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Editorial: Renal access during PCNL: increasing value of USG for a safer and successful procedure

Renal access to the pelvicalyceal system is the initial but highly important and crucial step of percutaneous nephrolithotomy (PCNL), which can significantly affect the final outcome of the procedure. Although the puncture of the kidney and subsequently dilatation of the tract has been commonly performed under fluoroscopic guidance [1]; renal access can also be established under ultrasonographic guidance (USG) with or without fluoroscopy.

To give a further insight into the role of both methods; in a prospective and randomised study published in this issue of the BJUI, Zhu et al. [2] have compared the safety and efficacy of fluoroscopic (FG), total ultrasonographic (USG), and combined ultrasonographic and fluoroscopic guidance (CG) for percutaneous renal access during mini-PCNL (mini-PCNL). In all, 450 consecutive patients with renal stones of >2 cm were randomised to undergo three different approaches during mini-PCNL. In addition to the stone-free rate (SFR) and blood loss as primary endpoints; access failure rate, operative time and complications were also evaluated. The S.T.O.N.E. [stone size (S), tract length (T), obstruction (O), number of involved calices (N), and essence or stone density (E)] scoring system was used for stone assessment [3] and the scores were further categorised into three grades (5–6, 7–8 and 9–13) for comparison.

While the overall operative complication rates, using the Clavien–Dindo grading system, were similar between the three groups; colonic injury treated with a temporary colostomy occurred in one case in the CG group. Although the SFRs were similar between the groups with S.T.O.N.E. scores of 5–6 and 9–13; the FG and CG approaches achieved significantly better SFRs than USG in patients with scores of 7–8, (P = 0.006). Multiple-tracts PCNL were used more frequently in the FG and CG group than USG group (P = 0.028). While the access failure rate was similar in the groups, the mean access time was longer in the CG group than in the FG and USG groups (P = 0.003). However, the mean total radiation exposure time was significantly greater for FG than for CG (47.5 vs 17.9 s, P < 0.001). The USG had zero radiation exposure. The operative time, hospital stay, nephrostomy drainage time, and the changes in the haemoglobin and creatinine levels were all similar in the three groups. The authors [1] concluded that mini-PCNL under total USG is as safe and effective as FG or CG in the treatment of simple kidney stones (S.T.O.N.E. scores 5–6) with no risk of radiation exposure. FG or CG is more effective for patients with S.T.O.N.E. scores of 7–8 where multiple percutaneous tracts may be necessary.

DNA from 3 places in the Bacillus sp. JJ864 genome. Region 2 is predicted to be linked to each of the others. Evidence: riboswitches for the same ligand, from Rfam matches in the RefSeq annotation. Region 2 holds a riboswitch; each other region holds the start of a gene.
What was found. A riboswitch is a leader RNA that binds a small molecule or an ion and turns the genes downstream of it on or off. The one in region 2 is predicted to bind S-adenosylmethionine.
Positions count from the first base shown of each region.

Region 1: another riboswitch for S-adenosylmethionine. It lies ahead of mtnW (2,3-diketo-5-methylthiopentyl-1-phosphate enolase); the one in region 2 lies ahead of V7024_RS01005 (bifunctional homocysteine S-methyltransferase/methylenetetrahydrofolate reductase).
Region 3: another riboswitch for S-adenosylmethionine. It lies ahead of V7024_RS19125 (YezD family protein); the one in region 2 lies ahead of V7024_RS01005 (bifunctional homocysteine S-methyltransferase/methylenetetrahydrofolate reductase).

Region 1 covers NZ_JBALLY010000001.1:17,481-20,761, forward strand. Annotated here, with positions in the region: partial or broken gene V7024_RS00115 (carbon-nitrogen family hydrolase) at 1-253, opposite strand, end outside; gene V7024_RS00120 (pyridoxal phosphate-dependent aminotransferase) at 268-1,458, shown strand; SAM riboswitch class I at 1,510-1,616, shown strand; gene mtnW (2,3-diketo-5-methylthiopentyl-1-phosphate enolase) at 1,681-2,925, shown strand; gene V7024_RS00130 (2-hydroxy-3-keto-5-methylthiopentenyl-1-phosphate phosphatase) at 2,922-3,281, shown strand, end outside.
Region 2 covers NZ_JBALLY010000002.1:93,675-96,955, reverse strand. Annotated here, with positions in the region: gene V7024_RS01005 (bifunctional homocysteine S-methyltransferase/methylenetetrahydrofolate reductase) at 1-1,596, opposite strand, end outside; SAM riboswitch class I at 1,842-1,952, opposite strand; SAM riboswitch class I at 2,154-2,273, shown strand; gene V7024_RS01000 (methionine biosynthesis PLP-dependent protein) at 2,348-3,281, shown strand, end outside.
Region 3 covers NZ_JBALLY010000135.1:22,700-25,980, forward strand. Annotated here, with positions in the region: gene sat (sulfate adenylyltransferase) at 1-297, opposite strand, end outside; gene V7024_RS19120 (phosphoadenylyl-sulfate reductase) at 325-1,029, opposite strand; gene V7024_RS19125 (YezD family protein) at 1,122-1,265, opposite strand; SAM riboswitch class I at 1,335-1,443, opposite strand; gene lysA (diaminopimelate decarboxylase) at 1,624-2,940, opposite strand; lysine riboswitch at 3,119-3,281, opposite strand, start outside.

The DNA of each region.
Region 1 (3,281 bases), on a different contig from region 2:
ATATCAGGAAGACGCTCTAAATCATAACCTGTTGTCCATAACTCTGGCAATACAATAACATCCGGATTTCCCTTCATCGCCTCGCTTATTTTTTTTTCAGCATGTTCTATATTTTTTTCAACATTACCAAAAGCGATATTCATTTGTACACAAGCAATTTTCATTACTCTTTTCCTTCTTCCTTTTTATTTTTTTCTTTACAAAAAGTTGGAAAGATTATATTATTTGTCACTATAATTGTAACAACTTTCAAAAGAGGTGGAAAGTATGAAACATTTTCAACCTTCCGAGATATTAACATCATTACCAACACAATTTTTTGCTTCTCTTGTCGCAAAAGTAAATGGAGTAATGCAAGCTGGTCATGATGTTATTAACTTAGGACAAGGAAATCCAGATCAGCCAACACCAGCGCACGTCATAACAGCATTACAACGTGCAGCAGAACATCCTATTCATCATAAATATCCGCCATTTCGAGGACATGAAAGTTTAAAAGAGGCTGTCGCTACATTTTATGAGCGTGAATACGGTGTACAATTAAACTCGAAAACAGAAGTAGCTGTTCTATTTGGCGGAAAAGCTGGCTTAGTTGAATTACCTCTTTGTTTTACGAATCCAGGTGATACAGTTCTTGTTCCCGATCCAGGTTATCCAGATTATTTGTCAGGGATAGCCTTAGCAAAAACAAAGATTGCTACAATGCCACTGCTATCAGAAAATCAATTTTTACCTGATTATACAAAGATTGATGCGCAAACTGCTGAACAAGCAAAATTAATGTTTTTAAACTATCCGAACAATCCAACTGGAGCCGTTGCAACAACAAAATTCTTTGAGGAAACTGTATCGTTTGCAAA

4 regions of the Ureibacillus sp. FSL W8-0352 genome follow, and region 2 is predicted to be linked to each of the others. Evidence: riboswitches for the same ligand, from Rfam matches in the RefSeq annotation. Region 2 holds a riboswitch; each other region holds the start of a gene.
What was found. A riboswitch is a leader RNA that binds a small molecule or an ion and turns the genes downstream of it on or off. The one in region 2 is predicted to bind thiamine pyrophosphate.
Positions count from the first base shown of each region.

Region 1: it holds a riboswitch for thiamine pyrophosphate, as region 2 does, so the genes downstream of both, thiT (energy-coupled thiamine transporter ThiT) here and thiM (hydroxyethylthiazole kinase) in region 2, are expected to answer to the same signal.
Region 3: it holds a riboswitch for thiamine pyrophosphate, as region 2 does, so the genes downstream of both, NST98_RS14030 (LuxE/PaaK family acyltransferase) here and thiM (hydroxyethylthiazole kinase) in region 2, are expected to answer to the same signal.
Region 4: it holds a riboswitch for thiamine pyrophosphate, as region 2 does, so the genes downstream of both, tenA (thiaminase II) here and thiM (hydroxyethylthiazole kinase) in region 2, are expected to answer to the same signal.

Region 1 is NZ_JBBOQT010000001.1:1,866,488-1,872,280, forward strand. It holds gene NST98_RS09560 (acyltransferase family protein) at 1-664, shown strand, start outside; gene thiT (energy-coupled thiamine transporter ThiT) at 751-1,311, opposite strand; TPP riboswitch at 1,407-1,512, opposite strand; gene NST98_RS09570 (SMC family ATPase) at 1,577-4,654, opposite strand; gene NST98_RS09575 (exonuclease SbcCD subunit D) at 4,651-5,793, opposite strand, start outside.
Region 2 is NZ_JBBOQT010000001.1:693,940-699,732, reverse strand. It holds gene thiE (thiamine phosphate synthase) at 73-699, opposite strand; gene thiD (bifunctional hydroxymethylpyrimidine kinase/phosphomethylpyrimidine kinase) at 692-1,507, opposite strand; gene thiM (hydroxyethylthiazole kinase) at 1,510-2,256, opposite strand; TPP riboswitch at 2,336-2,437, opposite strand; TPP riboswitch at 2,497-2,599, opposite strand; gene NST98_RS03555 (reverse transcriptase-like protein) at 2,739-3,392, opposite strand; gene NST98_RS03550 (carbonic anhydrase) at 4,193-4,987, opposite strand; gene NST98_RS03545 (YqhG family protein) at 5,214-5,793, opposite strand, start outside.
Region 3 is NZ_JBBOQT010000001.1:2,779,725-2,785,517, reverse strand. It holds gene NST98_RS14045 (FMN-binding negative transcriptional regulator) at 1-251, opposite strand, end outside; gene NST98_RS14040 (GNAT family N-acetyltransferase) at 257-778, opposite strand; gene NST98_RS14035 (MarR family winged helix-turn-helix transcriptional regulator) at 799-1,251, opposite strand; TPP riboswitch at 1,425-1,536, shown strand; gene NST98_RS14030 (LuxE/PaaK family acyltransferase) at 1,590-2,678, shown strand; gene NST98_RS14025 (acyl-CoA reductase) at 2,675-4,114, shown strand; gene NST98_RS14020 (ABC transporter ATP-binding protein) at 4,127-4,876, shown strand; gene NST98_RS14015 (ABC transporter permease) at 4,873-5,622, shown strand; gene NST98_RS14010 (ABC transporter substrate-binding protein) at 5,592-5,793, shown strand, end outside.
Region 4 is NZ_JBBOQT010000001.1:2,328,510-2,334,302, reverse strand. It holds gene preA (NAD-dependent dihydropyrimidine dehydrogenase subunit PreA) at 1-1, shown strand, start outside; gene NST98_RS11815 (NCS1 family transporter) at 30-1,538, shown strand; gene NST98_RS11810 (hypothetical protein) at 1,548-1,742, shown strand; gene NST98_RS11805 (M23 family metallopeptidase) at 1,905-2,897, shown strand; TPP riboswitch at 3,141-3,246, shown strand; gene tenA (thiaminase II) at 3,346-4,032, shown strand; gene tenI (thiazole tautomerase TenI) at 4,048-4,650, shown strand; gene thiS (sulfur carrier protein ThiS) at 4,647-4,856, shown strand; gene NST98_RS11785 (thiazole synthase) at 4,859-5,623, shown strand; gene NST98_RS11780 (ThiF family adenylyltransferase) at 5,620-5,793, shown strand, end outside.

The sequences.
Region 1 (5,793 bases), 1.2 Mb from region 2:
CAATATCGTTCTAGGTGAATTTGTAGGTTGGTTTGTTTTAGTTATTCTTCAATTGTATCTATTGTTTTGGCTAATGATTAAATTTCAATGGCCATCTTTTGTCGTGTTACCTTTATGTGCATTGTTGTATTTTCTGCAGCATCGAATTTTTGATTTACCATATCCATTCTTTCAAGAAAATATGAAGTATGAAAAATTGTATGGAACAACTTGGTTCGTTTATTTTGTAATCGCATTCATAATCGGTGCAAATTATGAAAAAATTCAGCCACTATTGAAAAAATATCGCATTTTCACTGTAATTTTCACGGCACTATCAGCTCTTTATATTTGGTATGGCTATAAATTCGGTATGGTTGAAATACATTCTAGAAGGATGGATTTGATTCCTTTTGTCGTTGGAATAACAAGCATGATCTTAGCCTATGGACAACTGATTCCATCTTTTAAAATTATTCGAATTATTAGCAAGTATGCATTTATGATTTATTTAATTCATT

Percutaneous nephrolithotomy is now the preferred treatment method for larger stones (>2 cm) with successful outcomes. However, despite the high SFR obtained in a single session this approach can be associated with some severe complications such as bleeding, organ perforation, and sepsis. Such complications could be encountered during all steps of PCNL among which renal access seems to be the most critical one [4]. An appropriate puncture aiming a direct path from the skin through the papilla of the desired calyx of the kidney is of paramount importance to limit the above mentioned complications. Such an access to the renal collecting system can be established by either FG and/or USG. Although FG has been used commonly in the past; increasing experience in US applications has enabled endourologists to use this approach more often with some certain advantages in preventing renal puncture-related complications. When compared with FG, use of USG in establishing an access under vision allows the surgeon to identify the kidney pelvicalyceal system as well as the surrounding organs in a precise manner [5], with the benefit of minimising the risk of injury to such organs. Moreover, in addition to being free of ionising radiation; USG results in fewer punctures, has shorter operating times, and avoids contrast-related complications [1, 2]. Apart from helping to identify non-opaque residual stones at the end of the procedure; colour Doppler US can be used as a tool to localise the intrarenal arteries and avoid their puncture. However, the use of USG is an operator-dependent procedure requiring sufficient experience before routine performance and it may not be as efficient in the extremely obese patient and patients without hydronephrosis.

For the use of USG access in clinical practice, Agarwal et al. [5] reported a shorter mean time for successful puncture and significantly lower radiation exposure, yielding complete stone clearance with no substantial morbidity when compared with the FG technique. USG access was found also to increase puncture accuracy to a certain extent with a 96.5% SFR in another trial [6].